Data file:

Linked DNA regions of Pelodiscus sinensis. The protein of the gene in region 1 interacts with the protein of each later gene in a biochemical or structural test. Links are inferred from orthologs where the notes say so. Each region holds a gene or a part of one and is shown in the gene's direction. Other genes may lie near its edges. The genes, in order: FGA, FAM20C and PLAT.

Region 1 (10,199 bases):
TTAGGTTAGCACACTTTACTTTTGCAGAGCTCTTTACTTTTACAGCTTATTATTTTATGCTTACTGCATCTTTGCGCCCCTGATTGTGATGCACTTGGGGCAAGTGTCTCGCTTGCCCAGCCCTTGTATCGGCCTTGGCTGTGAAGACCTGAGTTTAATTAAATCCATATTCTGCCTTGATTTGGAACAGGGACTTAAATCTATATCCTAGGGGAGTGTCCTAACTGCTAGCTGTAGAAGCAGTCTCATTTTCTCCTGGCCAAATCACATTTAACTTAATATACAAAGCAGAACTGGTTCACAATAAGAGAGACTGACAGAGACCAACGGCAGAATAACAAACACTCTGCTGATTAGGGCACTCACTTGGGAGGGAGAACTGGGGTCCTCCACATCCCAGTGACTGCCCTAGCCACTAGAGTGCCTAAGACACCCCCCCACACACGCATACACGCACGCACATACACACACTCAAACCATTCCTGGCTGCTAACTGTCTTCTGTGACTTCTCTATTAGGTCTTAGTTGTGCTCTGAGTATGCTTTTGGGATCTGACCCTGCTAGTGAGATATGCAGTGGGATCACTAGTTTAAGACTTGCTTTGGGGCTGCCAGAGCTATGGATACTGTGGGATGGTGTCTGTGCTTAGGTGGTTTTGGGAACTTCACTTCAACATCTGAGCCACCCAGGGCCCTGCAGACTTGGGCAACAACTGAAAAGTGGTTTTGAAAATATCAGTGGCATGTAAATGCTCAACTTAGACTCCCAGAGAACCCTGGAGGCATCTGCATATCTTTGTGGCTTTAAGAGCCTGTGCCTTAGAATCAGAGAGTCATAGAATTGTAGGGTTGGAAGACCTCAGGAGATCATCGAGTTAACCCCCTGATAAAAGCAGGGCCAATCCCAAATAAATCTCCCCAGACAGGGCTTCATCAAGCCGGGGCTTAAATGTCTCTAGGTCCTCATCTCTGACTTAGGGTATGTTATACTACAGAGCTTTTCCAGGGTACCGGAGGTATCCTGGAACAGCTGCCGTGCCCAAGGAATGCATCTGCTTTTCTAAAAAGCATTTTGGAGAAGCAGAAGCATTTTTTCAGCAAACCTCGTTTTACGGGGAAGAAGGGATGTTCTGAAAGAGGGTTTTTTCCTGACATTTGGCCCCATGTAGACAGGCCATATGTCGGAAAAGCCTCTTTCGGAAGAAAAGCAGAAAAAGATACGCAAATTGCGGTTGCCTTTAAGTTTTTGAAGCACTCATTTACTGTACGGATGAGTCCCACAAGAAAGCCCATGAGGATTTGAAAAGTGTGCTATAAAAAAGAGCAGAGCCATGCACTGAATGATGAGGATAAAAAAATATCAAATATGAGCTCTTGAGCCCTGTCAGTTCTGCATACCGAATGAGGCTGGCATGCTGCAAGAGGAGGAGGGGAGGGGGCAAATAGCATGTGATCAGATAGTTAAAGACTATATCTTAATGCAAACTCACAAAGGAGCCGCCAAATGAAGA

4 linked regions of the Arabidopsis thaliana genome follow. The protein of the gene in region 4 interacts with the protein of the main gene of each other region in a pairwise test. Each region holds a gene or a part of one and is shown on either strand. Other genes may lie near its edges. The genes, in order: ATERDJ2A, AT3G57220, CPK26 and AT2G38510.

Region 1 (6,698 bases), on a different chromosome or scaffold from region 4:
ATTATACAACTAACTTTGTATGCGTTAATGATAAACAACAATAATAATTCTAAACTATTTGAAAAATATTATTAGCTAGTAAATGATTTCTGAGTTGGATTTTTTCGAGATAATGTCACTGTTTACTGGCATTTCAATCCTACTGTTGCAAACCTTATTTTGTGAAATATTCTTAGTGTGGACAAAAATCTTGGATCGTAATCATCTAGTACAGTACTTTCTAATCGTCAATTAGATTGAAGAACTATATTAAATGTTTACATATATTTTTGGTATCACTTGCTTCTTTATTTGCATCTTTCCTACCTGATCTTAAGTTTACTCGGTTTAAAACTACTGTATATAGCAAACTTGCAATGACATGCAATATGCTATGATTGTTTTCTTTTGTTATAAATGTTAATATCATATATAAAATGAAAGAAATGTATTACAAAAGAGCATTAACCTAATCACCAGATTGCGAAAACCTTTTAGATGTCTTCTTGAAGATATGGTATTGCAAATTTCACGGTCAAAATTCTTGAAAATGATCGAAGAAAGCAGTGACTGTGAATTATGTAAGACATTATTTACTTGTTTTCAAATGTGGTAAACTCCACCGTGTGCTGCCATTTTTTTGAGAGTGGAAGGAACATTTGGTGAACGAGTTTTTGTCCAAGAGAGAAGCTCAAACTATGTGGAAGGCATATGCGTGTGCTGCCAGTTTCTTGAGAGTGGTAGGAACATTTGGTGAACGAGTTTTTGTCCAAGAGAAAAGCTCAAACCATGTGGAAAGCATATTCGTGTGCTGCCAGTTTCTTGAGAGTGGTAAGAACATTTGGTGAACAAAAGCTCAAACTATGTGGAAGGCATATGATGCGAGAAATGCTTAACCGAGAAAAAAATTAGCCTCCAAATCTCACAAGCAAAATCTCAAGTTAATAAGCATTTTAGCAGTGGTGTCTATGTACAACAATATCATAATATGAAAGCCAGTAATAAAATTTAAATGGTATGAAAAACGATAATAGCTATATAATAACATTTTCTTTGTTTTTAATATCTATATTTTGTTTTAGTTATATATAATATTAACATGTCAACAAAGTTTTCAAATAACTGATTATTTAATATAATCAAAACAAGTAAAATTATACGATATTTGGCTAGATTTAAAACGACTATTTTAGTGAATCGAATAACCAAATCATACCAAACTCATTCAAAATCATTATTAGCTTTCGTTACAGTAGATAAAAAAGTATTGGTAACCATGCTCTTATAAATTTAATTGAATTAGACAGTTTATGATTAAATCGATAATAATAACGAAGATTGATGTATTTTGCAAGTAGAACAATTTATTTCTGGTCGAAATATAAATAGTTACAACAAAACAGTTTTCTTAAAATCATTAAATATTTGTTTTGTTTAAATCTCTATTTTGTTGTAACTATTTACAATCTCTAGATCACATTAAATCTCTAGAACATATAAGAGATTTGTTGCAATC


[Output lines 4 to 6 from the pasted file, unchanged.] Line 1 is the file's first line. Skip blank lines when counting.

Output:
4 linked regions of the Arabidopsis thaliana genome follow. The protein of the gene in region 4 interacts with the protein of the main gene of each other region in a pairwise test. Each region holds a gene or a part of one and is shown on either strand. Other genes may lie near its edges. The genes, in order: ATERDJ2A, AT3G57220, CPK26 and AT2G38510.

Region 1 (6,698 bases), on a different chromosome or scaffold from region 4:
ATTATACAACTAACTTTGTATGCGTTAATGATAAACAACAATAATAATTCTAAACTATTTGAAAAATATTATTAGCTAGTAAATGATTTCTGAGTTGGATTTTTTCGAGATAATGTCACTGTTTACTGGCATTTCAATCCTACTGTTGCAAACCTTATTTTGTGAAATATTCTTAGTGTGGACAAAAATCTTGGATCGTAATCATCTAGTACAGTACTTTCTAATCGTCAATTAGATTGAAGAACTATATTAAATGTTTACATATATTTTTGGTATCACTTGCTTCTTTATTTGCATCTTTCCTACCTGATCTTAAGTTTACTCGGTTTAAAACTACTGTATATAGCAAACTTGCAATGACATGCAATATGCTATGATTGTTTTCTTTTGTTATAAATGTTAATATCATATATAAAATGAAAGAAATGTATTACAAAAGAGCATTAACCTAATCACCAGATTGCGAAAACCTTTTAGATGTCTTCTTGAAGATATGGTATTGCAAATTTCACGGTCAAAATTCTTGAAAATGATCGAAGAAAGCAGTGACTGTGAATTATGTAAGACATTATTTACTTGTTTTCAAATGTGGTAAACTCCACCGTGTGCTGCCATTTTTTTGAGAGTGGAAGGAACATTTGGTGAACGAGTTTTTGTCCAAGAGAGAAGCTCAAACTATGTGGAAGGCATATGCGTGTGCTGCCAGTTTCTTGAGAGTGGTAGGAACATTTGGTGAACGAGTTTTTGTCCAAGAGAAAAGCTCAAACCATGTGGAAAGCATATTCGTGTGCTGCCAGTTTCTTGAGAGTGGTAAGAACATTTGGTGAACAAAAGCTCAAACTATGTGGAAGGCATATGATGCGAGAAATGCTTAACCGAGAAAAAAATTAGCCTCCAAATCTCACAAGCAAAATCTCAAGTTAATAAGCATTTTAGCAGTGGTGTCTATGTACAACAATATCATAATATGAAAGCCAGTAATAAAATTTAAATGGTATGAAAAACGATAATAGCTATATAATAACATTTTCTTTGTTTTTAATATCTATATTTTGTTTTAGTTATATATAATATTAACATGTCAACAAAGTTTTCAAATAACTGATTATTTAATATAATCAAAACAAGTAAAATTATACGATATTTGGCTAGATTTAAAACGACTATTTTAGTGAATCGAATAACCAAATCATACCAAACTCATTCAAAATCATTATTAGCTTTCGTTACAGTAGATAAAAAAGTATTGGTAACCATGCTCTTATAAATTTAATTGAATTAGACAGTTTATGATTAAATCGATAATAATAACGAAGATTGATGTATTTTGCAAGTAGAACAATTTATTTCTGGTCGAAATATAAATAGTTACAACAAAACAGTTTTCTTAAAATCATTAAATATTTGTTTTGTTTAAATCTCTATTTTGTTGTAACTATTTACAATCTCTAGATCACATTAAATCTCTAGAACATATAAGAGATTTGTTGCAATC